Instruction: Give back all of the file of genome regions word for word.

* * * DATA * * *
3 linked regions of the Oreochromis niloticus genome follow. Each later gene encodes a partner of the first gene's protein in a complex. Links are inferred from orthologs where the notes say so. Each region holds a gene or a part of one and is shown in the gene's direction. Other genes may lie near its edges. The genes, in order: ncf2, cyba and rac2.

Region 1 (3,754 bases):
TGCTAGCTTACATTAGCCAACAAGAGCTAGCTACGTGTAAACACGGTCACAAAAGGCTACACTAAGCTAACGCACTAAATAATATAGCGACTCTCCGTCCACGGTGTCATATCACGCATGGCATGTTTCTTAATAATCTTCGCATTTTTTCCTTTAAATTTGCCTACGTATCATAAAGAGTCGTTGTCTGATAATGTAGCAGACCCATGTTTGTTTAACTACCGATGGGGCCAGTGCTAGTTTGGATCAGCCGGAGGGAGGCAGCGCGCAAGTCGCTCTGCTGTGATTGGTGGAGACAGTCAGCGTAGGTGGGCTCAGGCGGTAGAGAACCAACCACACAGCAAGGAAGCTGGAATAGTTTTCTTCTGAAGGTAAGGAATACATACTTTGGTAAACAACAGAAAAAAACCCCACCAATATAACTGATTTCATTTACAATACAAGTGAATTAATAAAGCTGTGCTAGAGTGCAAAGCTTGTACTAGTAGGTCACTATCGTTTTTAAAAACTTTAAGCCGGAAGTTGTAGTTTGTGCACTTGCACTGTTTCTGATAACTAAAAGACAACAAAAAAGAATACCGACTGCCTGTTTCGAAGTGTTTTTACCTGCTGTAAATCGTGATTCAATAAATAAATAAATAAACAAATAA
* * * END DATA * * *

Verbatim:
3 linked regions of the Oreochromis niloticus genome follow. Each later gene encodes a partner of the first gene's protein in a complex. Links are inferred from orthologs where the notes say so. Each region holds a gene or a part of one and is shown in the gene's direction. Other genes may lie near its edges. The genes, in order: ncf2, cyba and rac2.

Region 1 (3,754 bases):
TGCTAGCTTACATTAGCCAACAAGAGCTAGCTACGTGTAAACACGGTCACAAAAGGCTACACTAAGCTAACGCACTAAATAATATAGCGACTCTCCGTCCACGGTGTCATATCACGCATGGCATGTTTCTTAATAATCTTCGCATTTTTTCCTTTAAATTTGCCTACGTATCATAAAGAGTCGTTGTCTGATAATGTAGCAGACCCATGTTTGTTTAACTACCGATGGGGCCAGTGCTAGTTTGGATCAGCCGGAGGGAGGCAGCGCGCAAGTCGCTCTGCTGTGATTGGTGGAGACAGTCAGCGTAGGTGGGCTCAGGCGGTAGAGAACCAACCACACAGCAAGGAAGCTGGAATAGTTTTCTTCTGAAGGTAAGGAATACATACTTTGGTAAACAACAGAAAAAAACCCCACCAATATAACTGATTTCATTTACAATACAAGTGAATTAATAAAGCTGTGCTAGAGTGCAAAGCTTGTACTAGTAGGTCACTATCGTTTTTAAAAACTTTAAGCCGGAAGTTGTAGTTTGTGCACTTGCACTGTTTCTGATAACTAAAAGACAACAAAAAAGAATACCGACTGCCTGTTTCGAAGTGTTTTTACCTGCTGTAAATCGTGATTCAATAAATAAATAAATAAACAAATAA